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Dogen's Sitting Advice ☼

"Dogen [1200–53] was responsible for the introduction of the Soto Zen lineage to Japan, and his writings are now the font of orthodoxy for Soto Zen," writes David E. Riggs in Zen Classics: Formative Texts in the History of Zen Buddhism, edited by Steven Heine and Dale Wright (2006, 249).

Riggs, further:

In the medieval era Dogen's role was limited. His writings, especially the collection of essays that is now called the Shobogenzo, were treated as secret treasures, but there was no commonly accepted version and no commentaries were written about them from about the end of the thirteenth until the seventeenth century (2006, 249-50).

Riggs goes on to tell how Menzan Zuiho (1683–1769) wanted to help common people meditate, and resorted to Dogen's teachings. In the Buddha Samádhi he offers quite detailed, basic Buddhist doctrines, but there is no practical advice about meditation in the text itself. What the text contains, is explanations of problems and misunderstandings that can arise in meditation. But on the last page of an appendix added to the printed version there is some concrete physical advice about meditation posture and environment. (2006, 247-48)

Menzan filled in areas that Dogen had left blank, and he tried to clarify the ambiguities in Dogen's work by interpreting the texts that Dogen himself had access to, but the selection and interpretation were very much Menzan's own. (2006, 249)

Menzan's work promoted a Soto Zen that had its own distinct teachings and practices. (2006, 252)

Menzan devotes much space to discussing what proper Soto practice is not. (2006, 253)

The Buddha Samadhi is appropriate for almost anyone interested in Dogen's teaching. As Menzan points out in the last sentence of his opening comments, Dogen writes in the Bendowa that lay people too should do this [seated meditation] practice and that attaining the way has nothing to do with being a monk. (2006, 254)

Eko hensho, or stepping back somehow to see the original face without concepts

First "turn the light around", and the rest follows - maybe.

Kigen (Joyo) Dogen (1200–1253) was born into a family of the court nobility, and studied a form of Zen in Japan before studying Zen meditation in China under the Zen teacher Ju-ching. Here are quite simple adages from Dogen's Fukanzazengi. In this treatise he tells that contemplating the mind source is the essential art of zazen (meditation-sitting) by the eko hensho method of "turning the light around and looking back".

Sozan, an early master of the same sect of Zen as Dogen, says: "There is something fundamental in oneself, when one turns the light around (shifts attention from sense experience to the essence of mind) one ejects form, sound, smell, flavor, touch, and phenomena, and attains tranquility." And Dogen says in an early treatise on zazen [Zen sitting], "You should stop the intellectual practice of pursuing words and learn the 'stepping back' of 'turning the light around and shining back'; [and finally] the 'original face' [real nature, mind essence, original Buddha-nature] will appear." (Cleary 1986, 9)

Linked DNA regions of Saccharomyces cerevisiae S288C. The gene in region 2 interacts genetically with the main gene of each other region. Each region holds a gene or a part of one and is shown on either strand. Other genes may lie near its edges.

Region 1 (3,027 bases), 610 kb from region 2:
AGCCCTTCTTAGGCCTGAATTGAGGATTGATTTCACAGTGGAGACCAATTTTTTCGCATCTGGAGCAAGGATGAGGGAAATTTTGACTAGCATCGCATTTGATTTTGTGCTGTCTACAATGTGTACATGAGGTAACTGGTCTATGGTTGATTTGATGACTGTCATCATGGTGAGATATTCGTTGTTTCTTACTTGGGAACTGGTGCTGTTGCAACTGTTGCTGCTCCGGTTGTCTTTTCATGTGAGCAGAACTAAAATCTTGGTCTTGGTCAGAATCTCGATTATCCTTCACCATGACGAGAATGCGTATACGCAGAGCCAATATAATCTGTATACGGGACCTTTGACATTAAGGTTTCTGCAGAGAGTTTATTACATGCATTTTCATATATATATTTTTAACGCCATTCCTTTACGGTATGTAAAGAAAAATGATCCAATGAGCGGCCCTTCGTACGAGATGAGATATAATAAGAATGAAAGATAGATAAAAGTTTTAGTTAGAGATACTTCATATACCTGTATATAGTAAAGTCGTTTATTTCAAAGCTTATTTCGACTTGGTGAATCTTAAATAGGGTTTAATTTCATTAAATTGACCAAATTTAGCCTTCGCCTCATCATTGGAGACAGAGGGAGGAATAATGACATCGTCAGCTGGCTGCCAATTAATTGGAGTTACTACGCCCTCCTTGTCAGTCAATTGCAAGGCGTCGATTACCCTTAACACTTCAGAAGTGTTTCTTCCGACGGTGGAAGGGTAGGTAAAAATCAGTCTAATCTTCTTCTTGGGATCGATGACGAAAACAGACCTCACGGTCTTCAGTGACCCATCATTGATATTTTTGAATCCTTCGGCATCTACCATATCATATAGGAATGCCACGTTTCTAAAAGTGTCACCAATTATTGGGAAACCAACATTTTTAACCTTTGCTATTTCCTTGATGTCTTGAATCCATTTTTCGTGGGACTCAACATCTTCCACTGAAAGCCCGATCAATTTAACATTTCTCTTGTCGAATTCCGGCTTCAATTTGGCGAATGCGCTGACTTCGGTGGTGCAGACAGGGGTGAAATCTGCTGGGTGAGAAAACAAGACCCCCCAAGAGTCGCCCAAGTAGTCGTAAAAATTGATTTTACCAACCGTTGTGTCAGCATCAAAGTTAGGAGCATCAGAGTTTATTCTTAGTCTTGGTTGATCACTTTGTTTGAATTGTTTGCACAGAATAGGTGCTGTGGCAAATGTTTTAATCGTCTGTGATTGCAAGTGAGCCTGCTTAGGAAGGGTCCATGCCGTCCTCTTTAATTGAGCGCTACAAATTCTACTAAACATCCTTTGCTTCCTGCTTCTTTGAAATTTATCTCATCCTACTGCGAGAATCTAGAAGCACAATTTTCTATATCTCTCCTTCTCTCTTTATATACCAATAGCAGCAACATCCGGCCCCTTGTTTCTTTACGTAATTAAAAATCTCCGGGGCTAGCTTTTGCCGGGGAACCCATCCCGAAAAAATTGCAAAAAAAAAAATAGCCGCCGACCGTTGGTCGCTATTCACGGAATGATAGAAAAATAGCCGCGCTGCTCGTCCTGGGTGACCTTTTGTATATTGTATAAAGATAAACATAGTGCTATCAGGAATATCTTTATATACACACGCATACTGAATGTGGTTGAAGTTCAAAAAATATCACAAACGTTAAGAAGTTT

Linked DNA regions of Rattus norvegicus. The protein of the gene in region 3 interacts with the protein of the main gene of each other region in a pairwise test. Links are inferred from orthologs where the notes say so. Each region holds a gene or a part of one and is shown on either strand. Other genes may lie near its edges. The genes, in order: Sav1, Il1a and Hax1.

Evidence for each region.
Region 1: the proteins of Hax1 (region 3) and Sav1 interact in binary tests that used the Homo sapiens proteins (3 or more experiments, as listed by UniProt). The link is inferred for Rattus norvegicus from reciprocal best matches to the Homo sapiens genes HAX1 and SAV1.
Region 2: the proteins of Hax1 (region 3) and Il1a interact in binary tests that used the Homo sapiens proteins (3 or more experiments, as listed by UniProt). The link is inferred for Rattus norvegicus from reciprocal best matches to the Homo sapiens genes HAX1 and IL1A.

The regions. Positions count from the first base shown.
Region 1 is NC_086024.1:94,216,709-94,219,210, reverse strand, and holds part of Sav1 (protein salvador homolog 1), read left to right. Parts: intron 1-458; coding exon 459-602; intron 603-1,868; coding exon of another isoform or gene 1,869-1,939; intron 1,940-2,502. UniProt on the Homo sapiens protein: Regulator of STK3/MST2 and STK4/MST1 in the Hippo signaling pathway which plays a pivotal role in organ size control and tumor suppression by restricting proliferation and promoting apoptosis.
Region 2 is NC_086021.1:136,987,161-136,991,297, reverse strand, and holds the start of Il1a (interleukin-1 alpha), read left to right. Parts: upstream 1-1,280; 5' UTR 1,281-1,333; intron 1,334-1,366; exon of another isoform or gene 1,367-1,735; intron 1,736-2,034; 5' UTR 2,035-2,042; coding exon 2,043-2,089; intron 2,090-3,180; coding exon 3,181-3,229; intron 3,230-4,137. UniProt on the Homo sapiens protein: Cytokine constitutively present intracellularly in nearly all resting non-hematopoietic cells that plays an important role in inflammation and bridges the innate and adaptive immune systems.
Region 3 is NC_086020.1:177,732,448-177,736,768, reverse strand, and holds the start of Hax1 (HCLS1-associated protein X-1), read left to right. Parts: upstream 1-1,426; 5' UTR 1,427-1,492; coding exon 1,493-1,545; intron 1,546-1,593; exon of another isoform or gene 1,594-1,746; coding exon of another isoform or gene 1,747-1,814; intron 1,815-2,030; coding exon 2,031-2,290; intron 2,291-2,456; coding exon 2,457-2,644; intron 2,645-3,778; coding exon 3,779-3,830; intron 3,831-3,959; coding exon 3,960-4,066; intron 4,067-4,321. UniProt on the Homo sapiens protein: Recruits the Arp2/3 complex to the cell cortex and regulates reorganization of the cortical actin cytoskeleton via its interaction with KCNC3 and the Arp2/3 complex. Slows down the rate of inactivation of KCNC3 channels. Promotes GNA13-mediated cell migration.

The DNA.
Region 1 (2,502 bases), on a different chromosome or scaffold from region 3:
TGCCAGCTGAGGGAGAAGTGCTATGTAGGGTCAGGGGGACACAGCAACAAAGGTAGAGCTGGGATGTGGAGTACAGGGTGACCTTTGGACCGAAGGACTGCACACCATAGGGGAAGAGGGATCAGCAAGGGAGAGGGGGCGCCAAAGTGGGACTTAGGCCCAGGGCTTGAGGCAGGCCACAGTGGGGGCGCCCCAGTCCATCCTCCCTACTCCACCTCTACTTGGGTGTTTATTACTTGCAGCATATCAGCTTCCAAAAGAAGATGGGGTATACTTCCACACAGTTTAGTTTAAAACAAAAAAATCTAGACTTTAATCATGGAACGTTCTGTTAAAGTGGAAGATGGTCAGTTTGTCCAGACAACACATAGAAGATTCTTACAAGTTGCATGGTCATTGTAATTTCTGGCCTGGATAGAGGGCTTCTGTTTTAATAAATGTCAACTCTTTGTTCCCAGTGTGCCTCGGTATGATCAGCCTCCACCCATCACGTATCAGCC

The meditation during eko hensho is not conceptual. There are many pointers around it to be found in Zen lore, using terms such as "before the Buddha appears in the world," before a single thought arises," to orient the mind in the eko hensho technique. (Cleary 1986, 21n; cf. 10)

Dogen used koans, or Zen conundrums, but did not stress koans as much as is done in the Rinsai Zen sect or school. He also said, "the prime essential is sitting meditation (zazen)." He counsels students not to get involved with other things than the act of Zen sitting so that the Way opens up. Leting deepening meditation come first, would be a matter of priority. (Cleary 1986, 14).

1. Stop pursuing this and that so as to find time to sit in contemplation

In doing zazen it is desirable to have a quiet room.

The way is completely present where you are.

2. End a sitting session calmly

At the completion of zazen move your body slowly and stand up calmly. (3)

3. As you practice the sitting contemplation, a way may open too (as you get along)

Meditation clothing should be loose but neat (convenient so may do too). (7)

Try to begin training at once.

No distinction needs to be made between the clever and the stupid as you devote yourself exclusively to and get completely absorbed in the practice of zazen.

Forsake all delusive relationships.

Adhering to the way is the most important thing in life.*

Zazen is not "step-by-step meditation."

So: Sit and meditate, spend five minutes on ending it with calm. As you practice, ways may open. 

A Few Dogen Statements

"In this short life of ours, avoid involvement in superfluous things and just study the Way," says Dogen. (Masunaga 1975, 83)

"Study the Way" means "do the sitting in a quiet room," and "sitting practice . . . is the way," Dogen affirms.


Fukanzazengi advice, How to sit in meditation, of Eihei Joyo Kigen Dogen in Zen Buddhism, Literature  

Cleary, Thomas, tr. 1986. Shobogenzo: Zen Essays by Dogen. Honolulu: University of Hawaii Press, 1986.

Heine, Steven, and Dale S. Wright, eds. 2006. Zen Classics: Formative Texts in the History of Zen Buddhism. Oxford: Oxford University Press.

Masunaga, Reiho, tr. 1975. A Primer of Soto Zen. A Translation of Dogen's Shobogenzo Zuimonki. Honolulu: University Press.

Harvesting the hay

Symbols, brackets, signs and text icons explained: (1) Text markers(2) Digesting.

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